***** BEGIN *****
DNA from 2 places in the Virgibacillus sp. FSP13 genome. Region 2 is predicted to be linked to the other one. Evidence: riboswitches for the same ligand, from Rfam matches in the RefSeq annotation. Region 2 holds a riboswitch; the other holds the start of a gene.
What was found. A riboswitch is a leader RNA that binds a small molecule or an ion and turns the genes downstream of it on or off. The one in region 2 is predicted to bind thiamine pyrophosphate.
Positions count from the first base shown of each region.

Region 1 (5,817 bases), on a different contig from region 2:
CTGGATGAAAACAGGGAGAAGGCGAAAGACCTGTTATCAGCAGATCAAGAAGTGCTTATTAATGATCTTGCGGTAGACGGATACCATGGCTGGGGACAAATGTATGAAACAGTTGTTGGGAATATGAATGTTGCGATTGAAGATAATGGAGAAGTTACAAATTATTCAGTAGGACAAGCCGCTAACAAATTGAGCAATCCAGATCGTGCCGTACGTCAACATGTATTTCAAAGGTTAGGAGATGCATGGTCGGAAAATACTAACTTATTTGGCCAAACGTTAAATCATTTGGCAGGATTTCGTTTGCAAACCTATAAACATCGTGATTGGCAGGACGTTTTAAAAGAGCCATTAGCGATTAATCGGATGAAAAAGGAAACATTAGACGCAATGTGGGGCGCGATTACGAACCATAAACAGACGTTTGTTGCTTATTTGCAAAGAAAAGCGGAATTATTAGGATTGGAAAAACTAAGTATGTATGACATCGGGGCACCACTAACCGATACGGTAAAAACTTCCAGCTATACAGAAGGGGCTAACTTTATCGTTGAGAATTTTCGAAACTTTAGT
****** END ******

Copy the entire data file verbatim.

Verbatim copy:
DNA from 2 places in the Virgibacillus sp. FSP13 genome. Region 2 is predicted to be linked to the other one. Evidence: riboswitches for the same ligand, from Rfam matches in the RefSeq annotation. Region 2 holds a riboswitch; the other holds the start of a gene.
What was found. A riboswitch is a leader RNA that binds a small molecule or an ion and turns the genes downstream of it on or off. The one in region 2 is predicted to bind thiamine pyrophosphate.
Positions count from the first base shown of each region.

Region 1 (5,817 bases), on a different contig from region 2:
CTGGATGAAAACAGGGAGAAGGCGAAAGACCTGTTATCAGCAGATCAAGAAGTGCTTATTAATGATCTTGCGGTAGACGGATACCATGGCTGGGGACAAATGTATGAAACAGTTGTTGGGAATATGAATGTTGCGATTGAAGATAATGGAGAAGTTACAAATTATTCAGTAGGACAAGCCGCTAACAAATTGAGCAATCCAGATCGTGCCGTACGTCAACATGTATTTCAAAGGTTAGGAGATGCATGGTCGGAAAATACTAACTTATTTGGCCAAACGTTAAATCATTTGGCAGGATTTCGTTTGCAAACCTATAAACATCGTGATTGGCAGGACGTTTTAAAAGAGCCATTAGCGATTAATCGGATGAAAAAGGAAACATTAGACGCAATGTGGGGCGCGATTACGAACCATAAACAGACGTTTGTTGCTTATTTGCAAAGAAAAGCGGAATTATTAGGATTGGAAAAACTAAGTATGTATGACATCGGGGCACCACTAACCGATACGGTAAAAACTTCCAGCTATACAGAAGGGGCTAACTTTATCGTTGAGAATTTTCGAAACTTTAGT